I'm not fond of regimented vegetable gardens so adding flowers feels natural. Sweet alyssum spilling over the edge of a bed softens the line, Larkspur among the cabbages gives some height. They all shade the soil.
And, of course, annuals are naturals in pots and any bed that's a little sparse. The best thing about them? They grow quickly and they (usually) flower for months. Perennials have years to build up their strength, their root systems and their bulk. Annuals have this season and that's it. So they get going fast and put out lots of flowers to ensure a good crop of seed. Result - a colorful garden fairly quickly.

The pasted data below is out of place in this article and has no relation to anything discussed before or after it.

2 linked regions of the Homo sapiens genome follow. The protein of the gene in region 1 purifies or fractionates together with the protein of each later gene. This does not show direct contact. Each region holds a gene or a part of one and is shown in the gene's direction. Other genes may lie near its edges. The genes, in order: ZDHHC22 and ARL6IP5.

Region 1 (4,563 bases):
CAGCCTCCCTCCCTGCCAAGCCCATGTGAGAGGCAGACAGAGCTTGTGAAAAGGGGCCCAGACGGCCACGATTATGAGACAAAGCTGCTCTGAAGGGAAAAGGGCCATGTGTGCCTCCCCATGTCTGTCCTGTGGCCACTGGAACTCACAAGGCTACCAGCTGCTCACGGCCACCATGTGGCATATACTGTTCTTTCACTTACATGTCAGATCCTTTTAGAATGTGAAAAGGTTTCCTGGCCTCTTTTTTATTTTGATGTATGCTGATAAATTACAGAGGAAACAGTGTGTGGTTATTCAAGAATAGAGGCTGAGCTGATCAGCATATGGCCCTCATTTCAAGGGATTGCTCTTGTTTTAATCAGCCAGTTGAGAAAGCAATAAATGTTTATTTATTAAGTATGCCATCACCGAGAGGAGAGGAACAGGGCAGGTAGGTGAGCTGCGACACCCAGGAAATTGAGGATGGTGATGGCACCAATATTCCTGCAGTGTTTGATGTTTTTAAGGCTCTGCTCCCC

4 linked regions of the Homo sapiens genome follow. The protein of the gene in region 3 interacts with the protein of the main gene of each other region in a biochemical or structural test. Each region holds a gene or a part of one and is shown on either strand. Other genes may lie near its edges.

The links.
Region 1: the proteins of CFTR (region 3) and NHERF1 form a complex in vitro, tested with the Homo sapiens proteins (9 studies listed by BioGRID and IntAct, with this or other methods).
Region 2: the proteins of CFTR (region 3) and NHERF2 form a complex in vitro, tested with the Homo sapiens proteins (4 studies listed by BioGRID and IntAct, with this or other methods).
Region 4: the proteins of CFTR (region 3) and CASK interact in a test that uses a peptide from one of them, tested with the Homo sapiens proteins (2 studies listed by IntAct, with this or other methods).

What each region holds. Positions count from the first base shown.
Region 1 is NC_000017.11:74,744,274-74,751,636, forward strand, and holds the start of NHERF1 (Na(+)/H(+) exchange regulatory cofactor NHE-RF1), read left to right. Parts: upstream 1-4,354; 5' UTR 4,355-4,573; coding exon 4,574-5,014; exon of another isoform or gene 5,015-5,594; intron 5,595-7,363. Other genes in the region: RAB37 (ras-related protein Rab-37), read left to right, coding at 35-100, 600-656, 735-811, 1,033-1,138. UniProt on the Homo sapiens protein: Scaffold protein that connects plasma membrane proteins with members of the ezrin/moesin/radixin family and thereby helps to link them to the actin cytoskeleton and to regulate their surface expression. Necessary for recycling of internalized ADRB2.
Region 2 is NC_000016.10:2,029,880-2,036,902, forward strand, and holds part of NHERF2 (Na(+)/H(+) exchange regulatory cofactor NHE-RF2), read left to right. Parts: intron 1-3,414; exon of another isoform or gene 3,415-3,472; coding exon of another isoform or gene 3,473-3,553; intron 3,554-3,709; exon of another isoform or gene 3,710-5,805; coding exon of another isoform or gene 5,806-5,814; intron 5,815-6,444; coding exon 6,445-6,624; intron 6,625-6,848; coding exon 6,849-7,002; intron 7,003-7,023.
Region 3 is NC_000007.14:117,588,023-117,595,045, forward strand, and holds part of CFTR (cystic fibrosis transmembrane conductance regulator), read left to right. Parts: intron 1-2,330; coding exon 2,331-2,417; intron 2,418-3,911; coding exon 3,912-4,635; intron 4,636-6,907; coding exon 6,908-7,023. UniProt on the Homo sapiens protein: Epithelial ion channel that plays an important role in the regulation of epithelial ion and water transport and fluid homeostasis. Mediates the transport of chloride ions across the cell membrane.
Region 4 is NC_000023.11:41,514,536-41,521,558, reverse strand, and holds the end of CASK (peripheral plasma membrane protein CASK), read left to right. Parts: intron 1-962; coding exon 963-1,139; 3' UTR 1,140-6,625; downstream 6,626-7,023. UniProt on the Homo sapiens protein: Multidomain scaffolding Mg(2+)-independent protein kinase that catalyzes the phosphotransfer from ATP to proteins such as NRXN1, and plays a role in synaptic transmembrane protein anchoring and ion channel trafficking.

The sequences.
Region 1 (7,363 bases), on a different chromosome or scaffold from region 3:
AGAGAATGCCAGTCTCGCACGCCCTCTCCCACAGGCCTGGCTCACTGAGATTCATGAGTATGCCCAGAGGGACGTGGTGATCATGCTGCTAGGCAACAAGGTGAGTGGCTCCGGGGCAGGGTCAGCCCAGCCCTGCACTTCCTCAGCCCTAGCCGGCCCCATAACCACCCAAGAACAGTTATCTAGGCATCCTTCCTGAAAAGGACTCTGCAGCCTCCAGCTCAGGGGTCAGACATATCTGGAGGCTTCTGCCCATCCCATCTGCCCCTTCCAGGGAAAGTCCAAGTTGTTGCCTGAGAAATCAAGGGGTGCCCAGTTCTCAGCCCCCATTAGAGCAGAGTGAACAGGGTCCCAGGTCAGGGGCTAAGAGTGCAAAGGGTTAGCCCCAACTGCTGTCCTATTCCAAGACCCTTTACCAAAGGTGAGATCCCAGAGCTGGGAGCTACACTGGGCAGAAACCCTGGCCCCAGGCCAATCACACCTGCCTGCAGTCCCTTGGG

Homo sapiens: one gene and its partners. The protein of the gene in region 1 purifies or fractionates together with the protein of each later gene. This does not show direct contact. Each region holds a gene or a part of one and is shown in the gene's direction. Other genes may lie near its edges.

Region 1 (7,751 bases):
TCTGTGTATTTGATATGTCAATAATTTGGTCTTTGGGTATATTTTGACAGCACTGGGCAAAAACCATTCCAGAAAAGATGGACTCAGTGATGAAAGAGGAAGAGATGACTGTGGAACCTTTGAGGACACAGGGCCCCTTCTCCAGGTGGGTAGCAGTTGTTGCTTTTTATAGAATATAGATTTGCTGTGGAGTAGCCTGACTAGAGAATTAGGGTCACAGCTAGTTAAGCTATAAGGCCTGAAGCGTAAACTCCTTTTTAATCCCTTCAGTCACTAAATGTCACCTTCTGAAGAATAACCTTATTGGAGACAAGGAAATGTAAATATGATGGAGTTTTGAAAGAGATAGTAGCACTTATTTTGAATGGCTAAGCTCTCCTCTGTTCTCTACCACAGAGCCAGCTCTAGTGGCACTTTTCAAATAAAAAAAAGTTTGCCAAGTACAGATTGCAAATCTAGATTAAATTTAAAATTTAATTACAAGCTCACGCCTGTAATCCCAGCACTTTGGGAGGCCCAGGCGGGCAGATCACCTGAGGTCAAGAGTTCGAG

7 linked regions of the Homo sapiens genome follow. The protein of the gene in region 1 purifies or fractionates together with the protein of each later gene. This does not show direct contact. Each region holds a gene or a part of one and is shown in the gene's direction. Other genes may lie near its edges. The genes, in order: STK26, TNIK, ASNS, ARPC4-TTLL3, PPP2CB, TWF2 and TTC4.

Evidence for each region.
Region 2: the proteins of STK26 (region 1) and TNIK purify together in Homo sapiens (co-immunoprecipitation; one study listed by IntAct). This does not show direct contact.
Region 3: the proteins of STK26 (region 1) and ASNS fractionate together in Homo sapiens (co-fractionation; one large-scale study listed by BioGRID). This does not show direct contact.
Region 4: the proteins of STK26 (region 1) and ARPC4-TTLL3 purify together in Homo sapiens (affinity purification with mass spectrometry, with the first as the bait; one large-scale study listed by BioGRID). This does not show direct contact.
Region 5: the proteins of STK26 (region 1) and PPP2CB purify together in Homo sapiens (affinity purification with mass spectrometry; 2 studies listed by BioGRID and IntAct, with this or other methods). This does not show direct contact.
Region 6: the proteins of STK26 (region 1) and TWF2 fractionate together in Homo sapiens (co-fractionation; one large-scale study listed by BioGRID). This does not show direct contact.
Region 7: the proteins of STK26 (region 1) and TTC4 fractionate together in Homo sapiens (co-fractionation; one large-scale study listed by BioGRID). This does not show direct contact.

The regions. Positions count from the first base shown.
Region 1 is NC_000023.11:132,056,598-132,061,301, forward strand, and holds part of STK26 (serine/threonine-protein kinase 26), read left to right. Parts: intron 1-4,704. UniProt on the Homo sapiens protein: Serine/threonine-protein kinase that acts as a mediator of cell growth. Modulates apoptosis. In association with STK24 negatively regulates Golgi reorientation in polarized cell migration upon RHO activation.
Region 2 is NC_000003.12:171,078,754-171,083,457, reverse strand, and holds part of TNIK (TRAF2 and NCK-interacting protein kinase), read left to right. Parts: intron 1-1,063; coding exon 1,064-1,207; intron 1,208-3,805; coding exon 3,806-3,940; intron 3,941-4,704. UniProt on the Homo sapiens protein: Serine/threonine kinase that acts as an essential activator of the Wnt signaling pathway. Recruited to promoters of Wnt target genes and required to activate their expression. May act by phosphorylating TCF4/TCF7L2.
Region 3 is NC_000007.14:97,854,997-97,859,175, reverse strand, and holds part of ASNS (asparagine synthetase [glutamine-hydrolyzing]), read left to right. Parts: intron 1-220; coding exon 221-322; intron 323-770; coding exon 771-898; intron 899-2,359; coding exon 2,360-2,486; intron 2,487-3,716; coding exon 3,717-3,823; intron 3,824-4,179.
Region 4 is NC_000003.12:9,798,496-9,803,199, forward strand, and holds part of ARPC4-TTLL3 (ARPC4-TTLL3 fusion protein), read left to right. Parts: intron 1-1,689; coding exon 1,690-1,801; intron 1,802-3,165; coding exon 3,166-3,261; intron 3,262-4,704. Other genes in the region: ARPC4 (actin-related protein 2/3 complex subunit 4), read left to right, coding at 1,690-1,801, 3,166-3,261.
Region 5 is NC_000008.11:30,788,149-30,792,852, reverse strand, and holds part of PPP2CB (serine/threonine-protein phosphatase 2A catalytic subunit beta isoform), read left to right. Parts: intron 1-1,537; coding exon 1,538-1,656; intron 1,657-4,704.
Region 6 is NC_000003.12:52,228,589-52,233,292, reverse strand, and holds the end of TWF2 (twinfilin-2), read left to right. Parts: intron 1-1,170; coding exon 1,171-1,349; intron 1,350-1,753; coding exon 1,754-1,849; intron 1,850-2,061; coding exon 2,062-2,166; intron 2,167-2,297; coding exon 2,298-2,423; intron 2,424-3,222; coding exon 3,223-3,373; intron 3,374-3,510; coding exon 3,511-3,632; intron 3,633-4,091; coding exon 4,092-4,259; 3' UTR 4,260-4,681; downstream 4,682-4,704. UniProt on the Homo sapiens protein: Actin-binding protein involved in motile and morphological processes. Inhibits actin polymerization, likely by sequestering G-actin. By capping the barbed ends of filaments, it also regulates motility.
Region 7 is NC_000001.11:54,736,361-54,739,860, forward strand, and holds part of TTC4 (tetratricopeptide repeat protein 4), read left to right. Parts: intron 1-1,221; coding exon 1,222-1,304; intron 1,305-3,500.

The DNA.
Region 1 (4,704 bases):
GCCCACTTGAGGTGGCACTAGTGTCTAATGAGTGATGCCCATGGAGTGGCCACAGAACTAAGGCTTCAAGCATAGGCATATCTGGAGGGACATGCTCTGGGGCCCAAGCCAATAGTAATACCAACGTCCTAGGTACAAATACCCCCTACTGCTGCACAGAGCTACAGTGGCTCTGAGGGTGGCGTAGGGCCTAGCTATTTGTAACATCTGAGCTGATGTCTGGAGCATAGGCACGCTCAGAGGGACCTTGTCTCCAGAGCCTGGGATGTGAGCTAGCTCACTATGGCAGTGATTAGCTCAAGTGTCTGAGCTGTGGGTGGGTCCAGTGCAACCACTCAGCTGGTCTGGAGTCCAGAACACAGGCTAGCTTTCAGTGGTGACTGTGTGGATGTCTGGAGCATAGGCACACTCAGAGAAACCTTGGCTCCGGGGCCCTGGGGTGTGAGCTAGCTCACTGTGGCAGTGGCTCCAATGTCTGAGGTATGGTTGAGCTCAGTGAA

Some annuals are short lived, especially the hardy ones that get going early in spring. To keep them around you'll have to seed them several times. And some will stop blooming as soon as any flowers set seed, so you'll have to cut off the spent flowers to trick the plant into putting out more.
I'm not fond of annuals as the sole inhabitants of a garden but they sure make good companions!
"Grandpa Ott's" morning-glory and larkspur